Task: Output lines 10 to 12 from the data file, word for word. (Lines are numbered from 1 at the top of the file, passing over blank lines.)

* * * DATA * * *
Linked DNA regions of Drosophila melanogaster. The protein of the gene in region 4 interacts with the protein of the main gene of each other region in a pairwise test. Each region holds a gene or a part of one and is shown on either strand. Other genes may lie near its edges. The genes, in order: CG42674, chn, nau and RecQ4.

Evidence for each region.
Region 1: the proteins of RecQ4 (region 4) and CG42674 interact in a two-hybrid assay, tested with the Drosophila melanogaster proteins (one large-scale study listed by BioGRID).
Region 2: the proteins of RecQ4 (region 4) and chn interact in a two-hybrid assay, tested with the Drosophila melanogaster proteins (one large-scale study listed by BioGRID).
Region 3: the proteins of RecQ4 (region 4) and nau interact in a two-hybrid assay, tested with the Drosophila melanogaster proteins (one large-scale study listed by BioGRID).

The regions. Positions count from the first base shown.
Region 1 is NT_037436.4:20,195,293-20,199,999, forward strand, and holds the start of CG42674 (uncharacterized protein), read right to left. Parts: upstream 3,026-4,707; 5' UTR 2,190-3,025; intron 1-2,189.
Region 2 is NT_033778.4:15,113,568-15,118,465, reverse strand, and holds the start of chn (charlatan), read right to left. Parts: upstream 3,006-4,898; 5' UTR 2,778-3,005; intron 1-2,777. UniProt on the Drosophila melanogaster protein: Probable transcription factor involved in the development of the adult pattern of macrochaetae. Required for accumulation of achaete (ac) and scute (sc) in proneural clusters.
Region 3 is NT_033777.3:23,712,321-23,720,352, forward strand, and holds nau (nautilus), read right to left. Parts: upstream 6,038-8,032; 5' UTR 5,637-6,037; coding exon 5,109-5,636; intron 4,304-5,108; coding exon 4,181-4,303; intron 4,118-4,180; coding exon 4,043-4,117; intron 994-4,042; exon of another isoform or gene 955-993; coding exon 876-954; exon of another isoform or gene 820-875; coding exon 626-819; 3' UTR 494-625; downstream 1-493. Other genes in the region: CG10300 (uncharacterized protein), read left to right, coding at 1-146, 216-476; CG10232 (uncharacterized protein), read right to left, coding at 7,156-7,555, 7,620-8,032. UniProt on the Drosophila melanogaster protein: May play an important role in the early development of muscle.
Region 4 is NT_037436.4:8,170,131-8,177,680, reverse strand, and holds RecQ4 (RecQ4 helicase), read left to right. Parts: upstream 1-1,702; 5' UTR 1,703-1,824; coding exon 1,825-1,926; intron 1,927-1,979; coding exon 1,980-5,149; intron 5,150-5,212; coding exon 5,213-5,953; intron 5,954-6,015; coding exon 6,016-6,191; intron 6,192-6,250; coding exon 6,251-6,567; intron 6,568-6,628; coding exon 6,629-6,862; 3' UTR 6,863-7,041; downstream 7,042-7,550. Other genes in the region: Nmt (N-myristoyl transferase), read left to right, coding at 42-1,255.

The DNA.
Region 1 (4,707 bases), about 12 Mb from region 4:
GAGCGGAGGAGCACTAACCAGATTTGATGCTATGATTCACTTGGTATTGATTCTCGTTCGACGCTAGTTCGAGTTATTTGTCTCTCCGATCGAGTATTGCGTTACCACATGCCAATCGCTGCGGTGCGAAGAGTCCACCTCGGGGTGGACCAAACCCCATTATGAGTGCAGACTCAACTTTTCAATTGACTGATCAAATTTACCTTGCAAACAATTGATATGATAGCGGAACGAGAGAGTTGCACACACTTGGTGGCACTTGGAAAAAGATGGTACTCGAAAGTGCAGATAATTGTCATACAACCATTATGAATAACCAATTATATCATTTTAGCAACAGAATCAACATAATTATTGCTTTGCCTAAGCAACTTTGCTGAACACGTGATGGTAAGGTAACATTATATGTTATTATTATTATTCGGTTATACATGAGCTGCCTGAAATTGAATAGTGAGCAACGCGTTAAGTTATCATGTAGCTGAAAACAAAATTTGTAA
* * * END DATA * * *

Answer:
Region 4 is NT_037436.4:8,170,131-8,177,680, reverse strand, and holds RecQ4 (RecQ4 helicase), read left to right. Parts: upstream 1-1,702; 5' UTR 1,703-1,824; coding exon 1,825-1,926; intron 1,927-1,979; coding exon 1,980-5,149; intron 5,150-5,212; coding exon 5,213-5,953; intron 5,954-6,015; coding exon 6,016-6,191; intron 6,192-6,250; coding exon 6,251-6,567; intron 6,568-6,628; coding exon 6,629-6,862; 3' UTR 6,863-7,041; downstream 7,042-7,550. Other genes in the region: Nmt (N-myristoyl transferase), read left to right, coding at 42-1,255.

The DNA.
Region 1 (4,707 bases), about 12 Mb from region 4: